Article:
# Chance of Hamiltonian Path in Sudoku cell

Checking the correctness of a daily Sudoku I'd just finished, I noticed a curious pattern in one of the 3x3 cells:

1 9 3
8 2 4
7 6 5


Note that each of the numbers is adjacent in the 8 cardinal directions to the number immediately above and below it, so you can traverse them in order without skipping any. This is certainly not always the case. Consider:

1 2 3
5 6 4
7 8 9


This has a gap between the 4 and 5, so there's no complete path here. I made a mental note to check it in subsequent puzzles to see if it happened again - it seems pretty rare. Even with nine 3x3 grids on each puzzle, once per day for over a month, I've yet to find another. Also, the original is especially unusual as it creates a Hamiltonian Cycle, not just a Path, as the 1 and the 9 are also adjacent. This also isn't always true. Consider:

1 2 3
6 5 4
7 8 9


This has a Hamiltonian Path from 1-9, but not a Cycle because the ends aren't adjacent. My question is, in a 3x3 grid, how many of the possible (3x3)! permutations result in a Hamiltonian Path, and how many of those are also Hamiltonian Cycles? Is there a formula for these that can be generalized to 4x4, 5x5, or other NxN grids? (3x3 is the minimum, as with 2x2, the answer is trivially 100%, since all numbers are adjacent to eachother.)

Cycles seem easiest to pin down, at least in 3x3. There's basically two shapes as far as I can tell, one with no diagonal crossing and one with: (Apologies for crude ASCII art)

1 2 3  ┌────/    1 2 3  ┌────┐
9 4 5  │  /─┐    9 7 4  │ /\/
8 7 6  └────┘    8 5 6  │/ /\


which can be rotated and flipped into 8 configurations each, and then for each configuration, the numbers can be cycled into one of 9 positions, or reversed for another 9. So you get 2 x 8 x 9 x 2 = 288. I have more difficulty figuring out all of the non-Cyclic paths, or coming up with a generalized solution for larger grids.

• There is a 2 to 1 correspondence between permutations that make a path and paths you can draw in an mxn grid (pick an endpoint to be 1, and write numbers sequentially along the path). There is a 2mn to 1 correspondence between permutations that make a cycle and cycles you can draw in an mxn grid (pick any point to be 1, pick a direction, and write numbers sequentially along the cycle). So really, you just need to count paths and cycles on an unlabeled rectangular grid. – Hurkyl May 10 '14 at 22:45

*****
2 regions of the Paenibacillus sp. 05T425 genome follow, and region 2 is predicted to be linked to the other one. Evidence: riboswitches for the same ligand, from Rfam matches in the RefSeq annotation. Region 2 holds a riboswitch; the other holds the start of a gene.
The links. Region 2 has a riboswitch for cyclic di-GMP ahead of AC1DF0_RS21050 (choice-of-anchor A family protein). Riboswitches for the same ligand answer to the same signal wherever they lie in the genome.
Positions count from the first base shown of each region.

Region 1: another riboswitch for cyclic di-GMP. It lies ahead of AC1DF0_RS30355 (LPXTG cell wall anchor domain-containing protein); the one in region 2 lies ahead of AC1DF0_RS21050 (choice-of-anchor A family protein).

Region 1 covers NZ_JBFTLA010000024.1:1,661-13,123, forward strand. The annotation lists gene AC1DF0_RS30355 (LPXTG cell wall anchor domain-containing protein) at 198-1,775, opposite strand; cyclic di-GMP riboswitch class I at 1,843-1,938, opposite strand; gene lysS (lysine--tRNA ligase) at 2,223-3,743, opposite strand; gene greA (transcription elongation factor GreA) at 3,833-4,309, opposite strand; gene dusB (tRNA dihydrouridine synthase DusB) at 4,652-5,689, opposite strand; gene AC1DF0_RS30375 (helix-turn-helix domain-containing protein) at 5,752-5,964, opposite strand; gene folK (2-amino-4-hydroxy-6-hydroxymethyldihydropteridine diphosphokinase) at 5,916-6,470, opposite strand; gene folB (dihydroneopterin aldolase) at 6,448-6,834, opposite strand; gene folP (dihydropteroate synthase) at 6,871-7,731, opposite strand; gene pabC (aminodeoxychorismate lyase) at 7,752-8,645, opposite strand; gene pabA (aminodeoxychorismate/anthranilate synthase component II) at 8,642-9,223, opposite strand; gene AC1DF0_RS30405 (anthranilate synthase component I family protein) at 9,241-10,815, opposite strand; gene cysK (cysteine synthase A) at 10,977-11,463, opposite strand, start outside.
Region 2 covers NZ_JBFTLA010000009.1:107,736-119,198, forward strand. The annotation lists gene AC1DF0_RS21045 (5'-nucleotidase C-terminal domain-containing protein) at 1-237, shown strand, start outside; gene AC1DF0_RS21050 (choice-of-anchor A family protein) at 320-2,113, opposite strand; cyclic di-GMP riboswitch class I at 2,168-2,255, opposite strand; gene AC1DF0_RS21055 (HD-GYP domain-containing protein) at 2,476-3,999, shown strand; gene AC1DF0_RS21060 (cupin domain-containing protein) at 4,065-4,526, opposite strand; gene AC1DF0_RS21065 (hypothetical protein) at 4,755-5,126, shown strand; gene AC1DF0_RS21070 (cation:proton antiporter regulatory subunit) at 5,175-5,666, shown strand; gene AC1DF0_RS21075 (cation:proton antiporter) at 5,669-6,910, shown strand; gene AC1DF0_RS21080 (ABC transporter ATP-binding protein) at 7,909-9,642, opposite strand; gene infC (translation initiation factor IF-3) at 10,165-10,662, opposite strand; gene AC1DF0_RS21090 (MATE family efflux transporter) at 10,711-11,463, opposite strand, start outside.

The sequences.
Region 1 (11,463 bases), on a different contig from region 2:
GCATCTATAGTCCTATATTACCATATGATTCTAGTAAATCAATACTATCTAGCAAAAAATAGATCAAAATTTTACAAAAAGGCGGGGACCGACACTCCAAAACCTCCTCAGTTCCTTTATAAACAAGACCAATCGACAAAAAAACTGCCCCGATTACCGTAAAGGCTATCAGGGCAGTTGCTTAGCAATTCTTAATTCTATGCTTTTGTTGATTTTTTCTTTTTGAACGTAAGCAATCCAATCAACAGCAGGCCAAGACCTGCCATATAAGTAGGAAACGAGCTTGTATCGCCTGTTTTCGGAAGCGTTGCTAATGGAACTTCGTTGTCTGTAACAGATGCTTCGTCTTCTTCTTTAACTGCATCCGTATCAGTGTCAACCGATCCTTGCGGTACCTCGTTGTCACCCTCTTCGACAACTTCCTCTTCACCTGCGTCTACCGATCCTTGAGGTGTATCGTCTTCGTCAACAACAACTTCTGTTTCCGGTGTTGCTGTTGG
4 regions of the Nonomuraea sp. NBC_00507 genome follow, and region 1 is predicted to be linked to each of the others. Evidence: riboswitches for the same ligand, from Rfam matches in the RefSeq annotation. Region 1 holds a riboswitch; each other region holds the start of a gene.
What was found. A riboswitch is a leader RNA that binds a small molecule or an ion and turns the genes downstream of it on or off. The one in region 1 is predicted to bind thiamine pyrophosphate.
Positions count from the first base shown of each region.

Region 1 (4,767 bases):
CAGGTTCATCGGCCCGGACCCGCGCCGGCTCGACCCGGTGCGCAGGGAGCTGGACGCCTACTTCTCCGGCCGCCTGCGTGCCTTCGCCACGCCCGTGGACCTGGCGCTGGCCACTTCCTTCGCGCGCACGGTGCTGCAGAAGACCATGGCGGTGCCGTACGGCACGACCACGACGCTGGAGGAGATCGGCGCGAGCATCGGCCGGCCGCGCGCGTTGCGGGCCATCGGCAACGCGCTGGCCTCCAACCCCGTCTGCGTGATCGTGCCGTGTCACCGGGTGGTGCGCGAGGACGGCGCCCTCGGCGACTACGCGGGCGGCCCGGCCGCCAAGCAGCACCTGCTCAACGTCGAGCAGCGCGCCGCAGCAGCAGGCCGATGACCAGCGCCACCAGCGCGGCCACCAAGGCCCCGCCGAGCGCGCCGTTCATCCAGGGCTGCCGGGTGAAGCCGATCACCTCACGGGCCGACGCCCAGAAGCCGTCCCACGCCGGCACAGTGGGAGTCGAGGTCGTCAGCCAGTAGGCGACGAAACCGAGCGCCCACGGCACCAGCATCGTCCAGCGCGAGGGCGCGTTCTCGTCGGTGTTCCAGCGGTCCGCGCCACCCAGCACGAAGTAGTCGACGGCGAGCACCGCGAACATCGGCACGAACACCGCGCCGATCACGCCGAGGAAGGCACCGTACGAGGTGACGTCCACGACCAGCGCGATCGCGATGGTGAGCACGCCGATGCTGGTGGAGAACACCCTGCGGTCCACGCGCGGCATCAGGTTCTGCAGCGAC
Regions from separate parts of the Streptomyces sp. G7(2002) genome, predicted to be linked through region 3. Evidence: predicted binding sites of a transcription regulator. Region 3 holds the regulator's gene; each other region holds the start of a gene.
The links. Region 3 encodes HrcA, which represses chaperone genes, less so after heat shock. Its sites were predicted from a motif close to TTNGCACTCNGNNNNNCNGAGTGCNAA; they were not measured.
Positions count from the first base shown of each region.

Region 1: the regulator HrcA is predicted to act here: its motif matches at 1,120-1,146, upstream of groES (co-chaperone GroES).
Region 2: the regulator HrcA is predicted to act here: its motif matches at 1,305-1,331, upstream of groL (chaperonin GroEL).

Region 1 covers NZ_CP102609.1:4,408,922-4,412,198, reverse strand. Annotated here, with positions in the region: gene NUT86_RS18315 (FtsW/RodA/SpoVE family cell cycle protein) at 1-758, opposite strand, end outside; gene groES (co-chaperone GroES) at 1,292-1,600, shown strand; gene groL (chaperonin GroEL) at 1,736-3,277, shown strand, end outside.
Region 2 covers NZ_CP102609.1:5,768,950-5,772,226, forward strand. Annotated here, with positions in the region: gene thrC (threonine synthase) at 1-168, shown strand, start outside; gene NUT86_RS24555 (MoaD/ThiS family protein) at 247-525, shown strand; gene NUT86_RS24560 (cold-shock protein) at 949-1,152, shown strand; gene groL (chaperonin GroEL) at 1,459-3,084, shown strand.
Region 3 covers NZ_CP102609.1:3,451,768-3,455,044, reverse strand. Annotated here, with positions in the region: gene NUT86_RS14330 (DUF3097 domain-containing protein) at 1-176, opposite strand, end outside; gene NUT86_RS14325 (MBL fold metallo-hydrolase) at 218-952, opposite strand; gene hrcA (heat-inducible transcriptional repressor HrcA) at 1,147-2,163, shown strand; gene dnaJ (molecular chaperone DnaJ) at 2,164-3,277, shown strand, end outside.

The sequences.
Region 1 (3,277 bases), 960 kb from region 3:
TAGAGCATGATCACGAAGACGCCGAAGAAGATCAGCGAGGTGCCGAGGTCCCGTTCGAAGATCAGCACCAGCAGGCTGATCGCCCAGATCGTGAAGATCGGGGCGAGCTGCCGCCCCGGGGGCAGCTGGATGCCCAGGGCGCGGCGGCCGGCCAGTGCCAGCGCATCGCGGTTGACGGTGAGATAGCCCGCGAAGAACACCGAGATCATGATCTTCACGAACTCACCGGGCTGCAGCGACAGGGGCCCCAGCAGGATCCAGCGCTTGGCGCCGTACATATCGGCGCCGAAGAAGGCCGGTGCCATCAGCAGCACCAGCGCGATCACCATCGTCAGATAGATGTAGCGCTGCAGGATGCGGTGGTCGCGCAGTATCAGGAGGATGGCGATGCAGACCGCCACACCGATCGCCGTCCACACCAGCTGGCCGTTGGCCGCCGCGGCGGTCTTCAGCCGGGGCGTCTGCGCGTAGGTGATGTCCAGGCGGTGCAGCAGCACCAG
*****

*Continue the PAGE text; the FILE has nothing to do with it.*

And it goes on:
These are OEIS sequences A158651 for paths and A140519 for cycles (where the latter needs to be multiplied by $2N^2$ since they only count the cycles and not their realisations through permutations of numbers). The entries refer to the paper Enumerating Hamiltonian Cycles by Ville H. Pettersson in the Electronic Journal of Combinatorics, Volume $21$, Issue $4$, $2014$.
• A140519 also links to A140521, which is the same only doubled for N>1. So you'd just need to multiply that by $N^2$ to account for different starting positions on the loop. Then of course you'd need to divide by $N^2!$ to find the actual chance. For a 3x3 board, that comes to 0.29% That times 9 for the 9 cells in a Sudoku board means each puzzle has a ~2.66% chance of a Hamiltonian path/cycle. @Fahrbach's solution covers some smaller non-square boards, but this one is pretty definitive for squares, so I'd say this is the more complete answer. – Darrel Hoffman May 5 '16 at 16:31
I just wrote a program to test the following $m \times n$ boards. The coordinates are (paths from 1 to $mn$, cycles).
• The paths include the cycles. I'm about to update this for arrays of size $m\times n$. The runtime of this program is $O((mn)!)$, so we can't push it too far. – fahrbach May 10 '14 at 22:19
• You could cut the time in half by only doing cases where M >= N, since the results for MxN should obviously be identical to NxM. I think there's probably a more optimal solution - rather than testing every permutation, start with one spot and do a traversal, cutting short any path which isolates a point or points, thus saving unneeded calculation. – Darrel Hoffman May 10 '14 at 23:04